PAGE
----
When an organization, especially an insurance company, is hit with a law suit related to a data breach, you can expect that there will be some details published about the allegations. This can help us understand the possible causes and impacts from a data breach.
The class action lawsuit launched by former employees of Illinois-based insurance broker Arthur J. Gallagher has some intriguing clues about what led to the breach and how the breach may have been handled more appropriately. It also provides teaching points on how a breach should or should not be managed.
A long time to wait for a breach notification
It’s always extremely troubling when a company that suffers a data breach takes 9 months to notify affected individuals. In this case, the data breach apparently occurred in September, 2020, but the company did not notify affected individuals until June, 2021.
Even giving the company the benefit of the doubt, that they may not have realized what data was affected, any ransomware incident capable of affecting a business’s network and operations should be treated as potentially being a breach of all customer information. As soon as this is even a possibility, a notification should be made to individuals, as well as on the company’s website.
The lawsuit claims that affected individuals who may have heard about the breach, but were not notified, likely assumed that their data wasn’t impacted. So, they were apparently unaware for 9 months that their data was at risk.
A laundry list of impacted data
It’s also very alarming and suspicious when you see that a breach has impacted a list of impacted personally identifiable information (PII) that includes:
- Customer and potential customer information
- Employee information
- Social Security numbers
- Tax identification numbers
- Driver’s license information
- Passport information
- Dates of birth
- Usernames and passwords
- Financial account information
- Credit card information
- Electronic signatures
- Medical records
This wide range of data types suggests that a lot of valuable information may either have been stored in a single system, or that systems and data that should have been segregated with higher protections may have been easily accessible by the ransomware across the company’s network.
Lessons learned from the Arthur J. Gallagher breach
Any potentially affected individuals need to be notified as soon as it is known that their data may have been compromised. Notifications should also be posted and made easily accessible on the company’s website, for individuals looking to see if their data was affected. They may not have received a notification, and people in this situation need to know where they can learn more.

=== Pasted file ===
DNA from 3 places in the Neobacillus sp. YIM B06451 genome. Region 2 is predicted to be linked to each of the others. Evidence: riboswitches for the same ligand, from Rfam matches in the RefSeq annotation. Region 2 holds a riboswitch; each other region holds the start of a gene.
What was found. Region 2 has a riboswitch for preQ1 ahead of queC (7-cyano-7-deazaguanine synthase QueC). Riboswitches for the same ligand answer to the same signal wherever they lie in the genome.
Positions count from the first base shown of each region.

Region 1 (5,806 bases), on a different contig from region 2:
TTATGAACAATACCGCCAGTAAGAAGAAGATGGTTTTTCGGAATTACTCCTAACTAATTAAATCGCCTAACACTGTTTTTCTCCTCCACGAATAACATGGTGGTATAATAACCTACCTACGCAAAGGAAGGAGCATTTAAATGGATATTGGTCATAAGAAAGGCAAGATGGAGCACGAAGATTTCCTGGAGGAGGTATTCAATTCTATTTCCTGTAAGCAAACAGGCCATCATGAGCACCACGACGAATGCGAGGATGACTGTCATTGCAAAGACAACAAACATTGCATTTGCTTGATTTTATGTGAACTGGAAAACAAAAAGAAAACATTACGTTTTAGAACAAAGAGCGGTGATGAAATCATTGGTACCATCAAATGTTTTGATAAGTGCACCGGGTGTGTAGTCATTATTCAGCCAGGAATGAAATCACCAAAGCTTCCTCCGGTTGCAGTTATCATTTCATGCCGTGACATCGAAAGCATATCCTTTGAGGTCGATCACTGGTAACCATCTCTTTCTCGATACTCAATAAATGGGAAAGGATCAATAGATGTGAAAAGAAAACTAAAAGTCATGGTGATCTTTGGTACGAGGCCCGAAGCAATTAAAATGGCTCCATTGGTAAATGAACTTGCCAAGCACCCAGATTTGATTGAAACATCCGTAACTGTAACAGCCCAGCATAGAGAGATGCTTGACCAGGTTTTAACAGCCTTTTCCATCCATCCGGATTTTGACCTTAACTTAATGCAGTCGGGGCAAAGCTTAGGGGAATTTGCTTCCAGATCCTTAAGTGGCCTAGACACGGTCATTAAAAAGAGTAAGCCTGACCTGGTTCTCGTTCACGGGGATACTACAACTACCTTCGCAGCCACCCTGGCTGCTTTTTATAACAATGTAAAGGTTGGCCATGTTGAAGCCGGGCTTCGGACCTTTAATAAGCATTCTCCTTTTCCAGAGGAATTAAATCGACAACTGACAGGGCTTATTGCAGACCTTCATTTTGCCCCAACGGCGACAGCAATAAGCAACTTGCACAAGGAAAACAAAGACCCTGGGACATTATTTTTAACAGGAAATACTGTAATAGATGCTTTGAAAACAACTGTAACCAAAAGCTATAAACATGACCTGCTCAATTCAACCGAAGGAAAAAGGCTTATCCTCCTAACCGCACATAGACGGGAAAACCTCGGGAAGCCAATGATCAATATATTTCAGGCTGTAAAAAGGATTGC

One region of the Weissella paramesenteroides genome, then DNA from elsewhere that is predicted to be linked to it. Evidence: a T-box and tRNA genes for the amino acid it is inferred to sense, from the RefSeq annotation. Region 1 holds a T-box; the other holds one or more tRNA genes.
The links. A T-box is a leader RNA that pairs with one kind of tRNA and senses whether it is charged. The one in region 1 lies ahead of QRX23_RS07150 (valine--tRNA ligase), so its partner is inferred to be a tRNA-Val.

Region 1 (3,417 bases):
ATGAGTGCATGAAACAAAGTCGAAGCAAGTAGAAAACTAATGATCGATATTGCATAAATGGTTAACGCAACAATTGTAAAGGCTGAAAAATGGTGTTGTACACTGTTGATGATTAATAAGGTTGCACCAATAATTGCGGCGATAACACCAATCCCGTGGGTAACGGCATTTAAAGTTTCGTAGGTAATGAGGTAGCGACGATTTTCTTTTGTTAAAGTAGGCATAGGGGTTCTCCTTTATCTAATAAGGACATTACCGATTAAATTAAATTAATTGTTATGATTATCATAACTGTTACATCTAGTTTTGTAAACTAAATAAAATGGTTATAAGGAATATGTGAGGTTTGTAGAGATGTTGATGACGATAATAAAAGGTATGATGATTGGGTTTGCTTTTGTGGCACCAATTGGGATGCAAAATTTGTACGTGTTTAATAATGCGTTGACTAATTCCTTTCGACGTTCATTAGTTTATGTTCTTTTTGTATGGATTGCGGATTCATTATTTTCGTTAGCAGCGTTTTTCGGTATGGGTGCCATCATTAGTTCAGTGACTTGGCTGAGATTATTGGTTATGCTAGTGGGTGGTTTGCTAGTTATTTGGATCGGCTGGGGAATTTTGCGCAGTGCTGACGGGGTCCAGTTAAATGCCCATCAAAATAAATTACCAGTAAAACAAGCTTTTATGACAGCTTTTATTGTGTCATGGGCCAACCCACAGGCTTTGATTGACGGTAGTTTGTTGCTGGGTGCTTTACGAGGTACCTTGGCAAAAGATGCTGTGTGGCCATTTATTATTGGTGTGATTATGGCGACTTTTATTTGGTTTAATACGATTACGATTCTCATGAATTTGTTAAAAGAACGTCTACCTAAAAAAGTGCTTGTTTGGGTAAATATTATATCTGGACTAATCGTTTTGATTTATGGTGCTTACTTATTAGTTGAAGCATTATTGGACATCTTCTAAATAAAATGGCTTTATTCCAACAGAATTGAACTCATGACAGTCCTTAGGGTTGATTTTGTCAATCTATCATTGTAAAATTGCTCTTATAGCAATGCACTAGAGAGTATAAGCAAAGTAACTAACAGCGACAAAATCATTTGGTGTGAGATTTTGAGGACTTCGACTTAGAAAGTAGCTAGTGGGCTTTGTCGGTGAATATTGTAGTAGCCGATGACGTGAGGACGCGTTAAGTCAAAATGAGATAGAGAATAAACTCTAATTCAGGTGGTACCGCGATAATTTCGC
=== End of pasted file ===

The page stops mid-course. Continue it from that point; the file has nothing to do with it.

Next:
When large amounts of PII are being collected and stored, then there is no debating the need for privacy protections, including conducting a Privacy Impact Assessment (PIA), and putting proper technical safeguards in place to protect data against threats such as malware.
There are countless ways in which a company with these kinds of valuable data can be attacked, and there is no single technical safeguard will be effective against all of them. With this in mind, there must be a balance of security and privacy protections that include “people, processes and technologies”.
Keep employees engaged to defend against phishing and ransomware attacks
Because there will always be vulnerabilities, even with safeguards in place, all employees need to be trained in privacy and security awareness policies, procedures and best practices. You should think of employees as being the first and last lines of defense. Employees can avoid threats that firewalls and gateway filters aren’t designed to stop, and they can limit damage by knowing when and how to report incidents.
It’s not always easy to teach employees about these risks, especially if they aren’t engaged, and have many priorities. That’s why a gamified learning approach provides the most value in a security awareness program.
Click Armor’s gamified learning platform provides a range of engaging content that has been shown to measurably improve proficiency of employees in spotting threats such as phishing attacks. Traditional security awareness training programs lack the ability to not only engage employees but motivate them to improve their defensive abilities.
To find out if your awareness program needs more engagement through gamification, download our free checklist using the button below.